I hear a lot of pretty crazy stories in my line of work. Sometimes it’s a struggle to believe the patient. How is it that some people have that much bad luck?
Today has been particularly weird. I learned today that one of my patients has been stalked by some overseas financial company for the past 15 years. Apparently, they keep tabs on her in every city she has ever lived. She has suffered some horrific trauma in her almost 70 years of life, so I’m going to cut her a bit of slack and not rush to have her admitted to the psych ward though sometimes I have to wonder if that’s the right decision. She admits she’s been living in fear for the past 15 years and is convinced she is still followed. When I discussed this with my colleague, she pointed out to me that a history of trauma can often lead to a particular state of hypervigilence in an individual. She is sounding very paranoid, but something has probably triggered a memory of a past trauma and she is projecting that feeling onto something else. Does that make sense? I am still trying to wrap my head around the entire thing.
My patient isn’t delusional. She’s not making this stuff up, I believe that something happened with this financial organization years ago but how she has interpreted it is likely not what actually happened. My question is why now? Why is she bringing this up all now? The answer, after some thought, is actually quite simple. Her boyfriend of over 10 years abruptly ended their relationship a year ago. She has been floundering ever since. Overnight her world was turned upside down. She felt abandoned, used and tossed aside. At first there were a lot of somatic complaints; insomnia, headaches, depressed mood, etc. She clearly was entering a situational depression. She would speak tangentially a lot of the time, going back and forth between her early years in Europe and her relationship with her ex-husband, the abuse she suffered at his hand, etc. It is quite clear that she has spent most of her life surviving one form of abuse or another. It is truly heartbreaking.
There there’s another woman who disclosed to me that a few years ago she started having flashbacks of horrific beatings at the hand of her mother from the time she was in the playpen. When I asked what triggered the flashbacks, she broke down and told me she’s been stalked by an individual in the public sector for the past 9 years. Suddenly, after 7 years of treating this woman, she makes sense to me. I always felt there was just something missing in her story. There was a wall that was impenetrable and it has finally started to crumble. She’s ready to start dealing with her trauma. Her biggest fear, she told me, was that I wouldn’t believe her story and I would think she was crazy.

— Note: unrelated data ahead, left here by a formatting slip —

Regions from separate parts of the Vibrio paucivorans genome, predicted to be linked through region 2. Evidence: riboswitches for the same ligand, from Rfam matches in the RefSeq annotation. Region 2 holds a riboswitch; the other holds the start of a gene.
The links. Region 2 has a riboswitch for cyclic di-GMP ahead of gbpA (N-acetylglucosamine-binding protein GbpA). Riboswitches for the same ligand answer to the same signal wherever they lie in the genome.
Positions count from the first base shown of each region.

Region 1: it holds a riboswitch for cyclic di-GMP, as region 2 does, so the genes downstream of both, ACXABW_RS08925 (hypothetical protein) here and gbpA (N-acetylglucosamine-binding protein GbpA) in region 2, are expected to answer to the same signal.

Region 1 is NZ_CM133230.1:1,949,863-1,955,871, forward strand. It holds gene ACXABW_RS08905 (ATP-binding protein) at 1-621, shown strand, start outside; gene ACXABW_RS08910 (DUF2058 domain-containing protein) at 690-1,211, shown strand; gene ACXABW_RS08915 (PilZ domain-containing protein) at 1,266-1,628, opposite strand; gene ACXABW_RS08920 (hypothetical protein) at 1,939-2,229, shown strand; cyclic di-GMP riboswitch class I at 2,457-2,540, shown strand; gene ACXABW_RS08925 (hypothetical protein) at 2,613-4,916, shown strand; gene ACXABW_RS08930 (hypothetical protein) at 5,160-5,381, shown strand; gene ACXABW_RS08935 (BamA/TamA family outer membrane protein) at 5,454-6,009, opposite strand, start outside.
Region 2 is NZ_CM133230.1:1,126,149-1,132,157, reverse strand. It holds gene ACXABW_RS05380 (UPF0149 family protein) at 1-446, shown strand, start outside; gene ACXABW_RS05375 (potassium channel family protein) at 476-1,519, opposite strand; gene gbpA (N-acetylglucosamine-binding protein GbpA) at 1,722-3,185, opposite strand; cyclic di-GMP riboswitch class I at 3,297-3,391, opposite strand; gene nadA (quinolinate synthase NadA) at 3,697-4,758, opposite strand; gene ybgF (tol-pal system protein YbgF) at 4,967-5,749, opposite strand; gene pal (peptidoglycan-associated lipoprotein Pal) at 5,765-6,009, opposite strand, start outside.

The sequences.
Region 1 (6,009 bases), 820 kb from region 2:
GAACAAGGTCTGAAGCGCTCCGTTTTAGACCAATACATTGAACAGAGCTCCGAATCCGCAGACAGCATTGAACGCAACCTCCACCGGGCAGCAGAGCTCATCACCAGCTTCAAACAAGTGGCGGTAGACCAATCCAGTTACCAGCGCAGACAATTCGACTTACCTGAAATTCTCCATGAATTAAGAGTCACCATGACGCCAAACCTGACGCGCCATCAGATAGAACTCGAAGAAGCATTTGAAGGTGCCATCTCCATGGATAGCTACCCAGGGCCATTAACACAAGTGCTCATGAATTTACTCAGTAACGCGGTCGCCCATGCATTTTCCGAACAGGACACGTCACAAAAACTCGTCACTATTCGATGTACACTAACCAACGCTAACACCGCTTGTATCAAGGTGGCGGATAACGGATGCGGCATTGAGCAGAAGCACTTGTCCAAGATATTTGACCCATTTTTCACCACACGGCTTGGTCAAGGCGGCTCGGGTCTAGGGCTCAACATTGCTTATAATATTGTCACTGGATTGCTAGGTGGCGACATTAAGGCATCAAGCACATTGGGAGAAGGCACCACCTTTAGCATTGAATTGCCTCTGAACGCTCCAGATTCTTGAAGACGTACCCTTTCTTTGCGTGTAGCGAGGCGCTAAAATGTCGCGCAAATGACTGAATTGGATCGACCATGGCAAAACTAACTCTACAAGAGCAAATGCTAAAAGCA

And then there was the young male professional who came in because of chest pain. While taking his history, I asked about drugs of abuse.
Me: “Do you smoke cigarettes?”
Me: “Cocaine? Heroine?”
Him: (chuckle) “No.”
Me: “Okay, then let’s check your blood pressure —“
Him: (interrupting) “You didn’t ask about crystal meth.”
Me: “Riiiight. Okay then … let’s talk about that.”
Wow. I almost dropped the ball on that one. He went on to tell me that he started using crystal meth last summer and it was a causal thing, but when the chest pains started it freaked him out and brought him in. He said he could stop whenever and didn’t feel the need to seek out addiction counselling. So, I sent him for some routine cardiac testing and he booked a follow up. (I can tell you that I really struggled not to let my jaw hit the floor when he told me I didn’t ask about crystal meth!)
Fifteen minute appointments are not nearly enough to tackle such disclosures, but this is the nature of family medicine. There’s no telling who is going to have a breakdown, who is going to admit infidelity, drug abuse or sexual deviancy. In some ways, this is what makes family medicine so much fun. It never really is boring for very long.